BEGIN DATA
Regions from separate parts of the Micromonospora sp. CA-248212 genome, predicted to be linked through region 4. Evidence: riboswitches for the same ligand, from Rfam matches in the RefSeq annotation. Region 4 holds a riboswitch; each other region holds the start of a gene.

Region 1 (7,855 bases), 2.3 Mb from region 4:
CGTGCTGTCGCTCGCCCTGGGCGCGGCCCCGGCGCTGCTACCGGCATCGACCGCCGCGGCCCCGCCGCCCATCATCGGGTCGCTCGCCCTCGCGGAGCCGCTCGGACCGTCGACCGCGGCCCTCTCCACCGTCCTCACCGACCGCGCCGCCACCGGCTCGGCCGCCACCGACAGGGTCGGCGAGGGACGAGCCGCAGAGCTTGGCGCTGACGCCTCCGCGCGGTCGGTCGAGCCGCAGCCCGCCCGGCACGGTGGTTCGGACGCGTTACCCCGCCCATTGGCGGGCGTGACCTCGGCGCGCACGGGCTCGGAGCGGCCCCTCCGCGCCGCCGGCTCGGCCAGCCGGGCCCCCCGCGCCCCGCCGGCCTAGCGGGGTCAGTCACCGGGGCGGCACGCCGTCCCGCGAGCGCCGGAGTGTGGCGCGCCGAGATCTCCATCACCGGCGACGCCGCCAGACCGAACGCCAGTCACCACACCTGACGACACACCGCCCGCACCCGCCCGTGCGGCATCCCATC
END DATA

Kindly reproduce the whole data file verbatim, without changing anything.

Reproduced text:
Regions from separate parts of the Micromonospora sp. CA-248212 genome, predicted to be linked through region 4. Evidence: riboswitches for the same ligand, from Rfam matches in the RefSeq annotation. Region 4 holds a riboswitch; each other region holds the start of a gene.

Region 1 (7,855 bases), 2.3 Mb from region 4:
CGTGCTGTCGCTCGCCCTGGGCGCGGCCCCGGCGCTGCTACCGGCATCGACCGCCGCGGCCCCGCCGCCCATCATCGGGTCGCTCGCCCTCGCGGAGCCGCTCGGACCGTCGACCGCGGCCCTCTCCACCGTCCTCACCGACCGCGCCGCCACCGGCTCGGCCGCCACCGACAGGGTCGGCGAGGGACGAGCCGCAGAGCTTGGCGCTGACGCCTCCGCGCGGTCGGTCGAGCCGCAGCCCGCCCGGCACGGTGGTTCGGACGCGTTACCCCGCCCATTGGCGGGCGTGACCTCGGCGCGCACGGGCTCGGAGCGGCCCCTCCGCGCCGCCGGCTCGGCCAGCCGGGCCCCCCGCGCCCCGCCGGCCTAGCGGGGTCAGTCACCGGGGCGGCACGCCGTCCCGCGAGCGCCGGAGTGTGGCGCGCCGAGATCTCCATCACCGGCGACGCCGCCAGACCGAACGCCAGTCACCACACCTGACGACACACCGCCCGCACCCGCCCGTGCGGCATCCCATC